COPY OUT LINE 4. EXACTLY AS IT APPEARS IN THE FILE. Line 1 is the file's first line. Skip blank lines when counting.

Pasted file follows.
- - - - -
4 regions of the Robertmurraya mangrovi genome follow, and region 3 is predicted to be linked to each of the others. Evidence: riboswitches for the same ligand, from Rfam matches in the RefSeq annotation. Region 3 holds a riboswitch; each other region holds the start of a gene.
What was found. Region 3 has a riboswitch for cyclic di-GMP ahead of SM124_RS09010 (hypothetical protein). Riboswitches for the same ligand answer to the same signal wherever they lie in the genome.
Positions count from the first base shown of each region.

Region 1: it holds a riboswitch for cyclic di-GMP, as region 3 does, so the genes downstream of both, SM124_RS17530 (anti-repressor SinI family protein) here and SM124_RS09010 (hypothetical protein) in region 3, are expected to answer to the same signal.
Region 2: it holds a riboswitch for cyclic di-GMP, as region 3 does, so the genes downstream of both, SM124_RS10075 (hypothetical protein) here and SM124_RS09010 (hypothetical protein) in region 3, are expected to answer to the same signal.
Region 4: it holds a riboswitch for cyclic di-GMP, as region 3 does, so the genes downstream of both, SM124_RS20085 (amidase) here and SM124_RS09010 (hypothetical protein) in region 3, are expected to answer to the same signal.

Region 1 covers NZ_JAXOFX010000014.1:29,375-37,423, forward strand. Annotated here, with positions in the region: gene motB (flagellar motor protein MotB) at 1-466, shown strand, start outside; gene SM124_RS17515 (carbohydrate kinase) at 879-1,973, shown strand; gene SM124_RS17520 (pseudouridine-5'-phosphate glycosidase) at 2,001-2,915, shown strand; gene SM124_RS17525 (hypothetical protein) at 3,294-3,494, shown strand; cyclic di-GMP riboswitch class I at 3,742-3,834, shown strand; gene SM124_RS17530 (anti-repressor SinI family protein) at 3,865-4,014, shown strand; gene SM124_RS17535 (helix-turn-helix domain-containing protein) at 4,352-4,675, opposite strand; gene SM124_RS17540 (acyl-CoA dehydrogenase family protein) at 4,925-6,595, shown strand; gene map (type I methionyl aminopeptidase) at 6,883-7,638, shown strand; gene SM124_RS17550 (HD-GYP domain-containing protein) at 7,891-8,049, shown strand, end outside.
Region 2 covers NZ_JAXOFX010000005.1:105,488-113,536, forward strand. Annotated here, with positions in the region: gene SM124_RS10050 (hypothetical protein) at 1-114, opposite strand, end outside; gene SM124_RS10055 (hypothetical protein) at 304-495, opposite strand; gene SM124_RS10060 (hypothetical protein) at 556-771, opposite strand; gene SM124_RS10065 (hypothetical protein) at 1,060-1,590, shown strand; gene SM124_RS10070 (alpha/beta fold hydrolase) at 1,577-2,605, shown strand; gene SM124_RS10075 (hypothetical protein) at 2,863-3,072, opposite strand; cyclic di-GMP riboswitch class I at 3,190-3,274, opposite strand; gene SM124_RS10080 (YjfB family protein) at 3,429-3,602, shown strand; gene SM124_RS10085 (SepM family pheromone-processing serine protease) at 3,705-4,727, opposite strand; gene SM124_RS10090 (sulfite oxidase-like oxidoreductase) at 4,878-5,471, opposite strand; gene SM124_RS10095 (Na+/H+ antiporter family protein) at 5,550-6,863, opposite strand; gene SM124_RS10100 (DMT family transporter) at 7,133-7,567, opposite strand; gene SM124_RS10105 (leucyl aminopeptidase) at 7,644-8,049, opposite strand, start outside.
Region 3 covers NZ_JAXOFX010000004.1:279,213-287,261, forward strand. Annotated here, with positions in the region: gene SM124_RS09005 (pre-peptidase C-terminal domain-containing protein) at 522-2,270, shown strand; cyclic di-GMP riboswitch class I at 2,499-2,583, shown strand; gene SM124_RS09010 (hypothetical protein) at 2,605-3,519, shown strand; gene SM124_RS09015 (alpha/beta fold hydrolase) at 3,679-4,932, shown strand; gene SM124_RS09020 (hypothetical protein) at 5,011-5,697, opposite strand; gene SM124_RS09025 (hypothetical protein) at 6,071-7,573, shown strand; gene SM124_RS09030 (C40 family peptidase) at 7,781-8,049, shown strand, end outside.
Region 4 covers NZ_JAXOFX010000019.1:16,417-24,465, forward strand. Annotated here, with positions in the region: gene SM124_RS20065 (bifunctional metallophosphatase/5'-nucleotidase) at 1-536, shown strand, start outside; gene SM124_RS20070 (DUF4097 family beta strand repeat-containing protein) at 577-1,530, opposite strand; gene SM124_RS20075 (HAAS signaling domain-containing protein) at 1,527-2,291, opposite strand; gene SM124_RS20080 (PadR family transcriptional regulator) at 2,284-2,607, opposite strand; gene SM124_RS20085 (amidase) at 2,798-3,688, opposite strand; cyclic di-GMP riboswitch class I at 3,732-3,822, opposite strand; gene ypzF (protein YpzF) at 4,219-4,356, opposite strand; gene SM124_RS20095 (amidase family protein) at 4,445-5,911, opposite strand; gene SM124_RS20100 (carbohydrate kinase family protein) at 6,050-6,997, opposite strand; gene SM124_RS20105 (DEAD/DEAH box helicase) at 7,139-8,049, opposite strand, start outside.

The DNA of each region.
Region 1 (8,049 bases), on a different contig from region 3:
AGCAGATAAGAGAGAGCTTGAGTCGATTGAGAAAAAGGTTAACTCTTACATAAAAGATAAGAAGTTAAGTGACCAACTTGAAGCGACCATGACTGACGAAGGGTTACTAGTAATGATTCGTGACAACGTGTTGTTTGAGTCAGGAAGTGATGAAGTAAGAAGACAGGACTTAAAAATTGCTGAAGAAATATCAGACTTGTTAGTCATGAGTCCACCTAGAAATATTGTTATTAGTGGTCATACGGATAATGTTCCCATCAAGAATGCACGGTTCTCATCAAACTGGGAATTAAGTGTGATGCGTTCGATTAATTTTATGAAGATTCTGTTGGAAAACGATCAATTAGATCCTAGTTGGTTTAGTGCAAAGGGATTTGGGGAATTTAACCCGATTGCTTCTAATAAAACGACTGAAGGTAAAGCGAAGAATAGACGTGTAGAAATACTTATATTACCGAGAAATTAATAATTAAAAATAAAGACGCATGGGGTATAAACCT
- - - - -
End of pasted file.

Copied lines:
Region 1: it holds a riboswitch for cyclic di-GMP, as region 3 does, so the genes downstream of both, SM124_RS17530 (anti-repressor SinI family protein) here and SM124_RS09010 (hypothetical protein) in region 3, are expected to answer to the same signal.